I've had a number of people ask about what I do as the Member for Lalor, and what the duties of a Whip are. So in this post, I'll give a brief summary of each of my roles:
House of Representatives
Often referred to as the lower house, it takes its name from the fact that it is the chamber where the “Local Members” do their work. That is, the Members of Parliament directly elected to represent a geographic area (electorate)– I am the member for the electorate of Lalor which includes most of Wyndham and some parts of Hobsons Bay.
It's my role to represent our community in the Federal Parliament. This could be through debating issues affecting every Australian like education and health, as well as talking about the concerns of local residents.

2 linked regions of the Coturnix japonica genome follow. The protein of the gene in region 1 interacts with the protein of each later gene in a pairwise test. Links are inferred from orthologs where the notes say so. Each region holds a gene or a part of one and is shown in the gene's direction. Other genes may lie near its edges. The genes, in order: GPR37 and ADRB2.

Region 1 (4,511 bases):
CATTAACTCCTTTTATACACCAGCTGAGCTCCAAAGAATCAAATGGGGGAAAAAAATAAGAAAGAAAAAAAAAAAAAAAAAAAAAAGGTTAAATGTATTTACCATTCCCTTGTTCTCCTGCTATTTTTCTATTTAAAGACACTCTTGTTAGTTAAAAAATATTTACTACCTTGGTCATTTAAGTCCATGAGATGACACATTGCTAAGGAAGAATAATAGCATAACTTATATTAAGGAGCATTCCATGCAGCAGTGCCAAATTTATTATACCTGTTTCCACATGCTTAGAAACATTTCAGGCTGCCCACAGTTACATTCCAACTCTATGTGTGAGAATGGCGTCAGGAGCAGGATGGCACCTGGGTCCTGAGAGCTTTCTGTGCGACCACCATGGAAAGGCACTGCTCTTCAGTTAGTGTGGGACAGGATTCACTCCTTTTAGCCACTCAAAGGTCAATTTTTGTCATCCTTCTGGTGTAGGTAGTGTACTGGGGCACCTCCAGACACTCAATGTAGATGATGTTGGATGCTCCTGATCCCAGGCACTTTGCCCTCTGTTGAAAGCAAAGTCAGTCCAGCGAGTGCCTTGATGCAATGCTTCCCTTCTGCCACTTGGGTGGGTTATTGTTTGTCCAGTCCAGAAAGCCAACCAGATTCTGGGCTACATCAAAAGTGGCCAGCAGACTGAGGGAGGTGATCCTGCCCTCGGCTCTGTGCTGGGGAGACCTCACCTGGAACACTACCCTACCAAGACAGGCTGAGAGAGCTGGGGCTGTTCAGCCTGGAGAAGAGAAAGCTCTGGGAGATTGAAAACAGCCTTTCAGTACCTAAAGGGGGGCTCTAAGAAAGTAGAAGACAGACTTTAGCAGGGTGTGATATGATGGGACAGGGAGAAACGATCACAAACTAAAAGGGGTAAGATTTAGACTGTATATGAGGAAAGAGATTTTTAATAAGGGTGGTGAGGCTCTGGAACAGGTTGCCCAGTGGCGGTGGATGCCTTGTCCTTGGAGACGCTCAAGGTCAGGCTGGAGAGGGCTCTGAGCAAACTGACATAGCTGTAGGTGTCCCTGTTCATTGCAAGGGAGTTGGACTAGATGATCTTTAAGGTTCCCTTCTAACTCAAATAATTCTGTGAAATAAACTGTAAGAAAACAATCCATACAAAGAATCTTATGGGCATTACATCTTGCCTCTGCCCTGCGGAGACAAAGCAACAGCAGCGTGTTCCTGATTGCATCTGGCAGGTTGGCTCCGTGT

The upper house is called the Senate and its members are Senators. They are elected to represent their state or territory. There are 76 senators, 12 from each state and two each from the Australian Capital Territory and the Northern Territory.
The role of a “Whip” in the House of Representatives
The Parliamentary website offers this definition for whip; “a party manager in Parliament who is responsible for organising members of his or her party to take part in debates and votes, and who assists in arranging the business of a house of Parliament.”
The Government and Opposition each have a Chief Whip and two Whips. I am an Opposition Whip. My roles include ensuring members attend Parliament when they are required and know when they are scheduled to speak or debate an issue. As a whip I am also a counter when divisions (votes) are called. The votes are called divisions because members physically move to the “yay” or nay” side of the chamber to cast their vote. They take a seat on the appropriate side of the house and the counters – two whips from each side - mark down the names of the members to register their vote. I count the opposition votes with a whip from the Government’s side.
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